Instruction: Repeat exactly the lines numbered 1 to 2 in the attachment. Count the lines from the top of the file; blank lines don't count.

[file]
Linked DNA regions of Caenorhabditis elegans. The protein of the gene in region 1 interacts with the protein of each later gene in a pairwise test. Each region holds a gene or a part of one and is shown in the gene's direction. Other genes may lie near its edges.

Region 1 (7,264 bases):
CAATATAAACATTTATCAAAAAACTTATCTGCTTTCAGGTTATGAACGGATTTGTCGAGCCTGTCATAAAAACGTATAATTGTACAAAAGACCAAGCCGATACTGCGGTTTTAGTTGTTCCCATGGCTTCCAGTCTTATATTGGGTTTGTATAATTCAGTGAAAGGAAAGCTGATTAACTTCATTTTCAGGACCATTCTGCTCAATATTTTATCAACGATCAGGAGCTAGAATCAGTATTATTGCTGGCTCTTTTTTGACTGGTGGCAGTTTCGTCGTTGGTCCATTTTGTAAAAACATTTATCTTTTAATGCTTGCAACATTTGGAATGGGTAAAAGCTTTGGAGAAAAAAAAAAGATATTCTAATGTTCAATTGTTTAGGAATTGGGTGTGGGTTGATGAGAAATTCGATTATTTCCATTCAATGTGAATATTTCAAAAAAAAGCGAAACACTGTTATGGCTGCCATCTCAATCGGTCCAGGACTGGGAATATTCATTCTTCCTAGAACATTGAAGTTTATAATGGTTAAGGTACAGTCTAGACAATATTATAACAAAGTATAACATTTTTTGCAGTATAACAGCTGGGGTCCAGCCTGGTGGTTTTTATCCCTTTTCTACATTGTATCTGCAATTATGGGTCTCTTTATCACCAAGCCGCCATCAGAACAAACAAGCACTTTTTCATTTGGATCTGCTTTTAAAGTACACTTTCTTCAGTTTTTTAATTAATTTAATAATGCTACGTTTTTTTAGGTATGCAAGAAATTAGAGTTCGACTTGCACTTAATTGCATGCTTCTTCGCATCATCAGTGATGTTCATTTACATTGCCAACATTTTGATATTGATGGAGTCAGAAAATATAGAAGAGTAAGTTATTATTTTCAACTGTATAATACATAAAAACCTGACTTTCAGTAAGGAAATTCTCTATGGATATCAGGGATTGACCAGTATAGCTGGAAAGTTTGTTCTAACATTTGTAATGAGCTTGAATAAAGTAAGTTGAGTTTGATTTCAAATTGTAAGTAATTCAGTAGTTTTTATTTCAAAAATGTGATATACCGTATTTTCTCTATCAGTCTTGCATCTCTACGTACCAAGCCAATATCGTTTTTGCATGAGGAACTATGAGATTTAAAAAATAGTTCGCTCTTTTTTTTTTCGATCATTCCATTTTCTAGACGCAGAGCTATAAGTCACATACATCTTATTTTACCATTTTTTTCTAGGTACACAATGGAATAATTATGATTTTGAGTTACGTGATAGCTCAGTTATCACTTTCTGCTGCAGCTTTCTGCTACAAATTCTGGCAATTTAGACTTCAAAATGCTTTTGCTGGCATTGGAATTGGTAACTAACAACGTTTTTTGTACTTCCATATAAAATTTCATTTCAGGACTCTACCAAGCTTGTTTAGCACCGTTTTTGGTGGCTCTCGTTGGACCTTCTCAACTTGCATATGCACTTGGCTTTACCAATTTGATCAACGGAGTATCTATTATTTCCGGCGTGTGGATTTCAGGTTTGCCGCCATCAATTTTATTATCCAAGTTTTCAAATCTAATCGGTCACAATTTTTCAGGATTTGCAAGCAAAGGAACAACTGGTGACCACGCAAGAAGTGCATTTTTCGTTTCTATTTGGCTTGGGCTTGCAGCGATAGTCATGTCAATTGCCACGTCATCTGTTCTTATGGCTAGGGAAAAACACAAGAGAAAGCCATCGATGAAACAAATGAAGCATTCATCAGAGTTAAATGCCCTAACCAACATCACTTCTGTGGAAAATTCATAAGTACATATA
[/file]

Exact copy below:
Linked DNA regions of Caenorhabditis elegans. The protein of the gene in region 1 interacts with the protein of each later gene in a pairwise test. Each region holds a gene or a part of one and is shown in the gene's direction. Other genes may lie near its edges.

Region 1 (7,264 bases):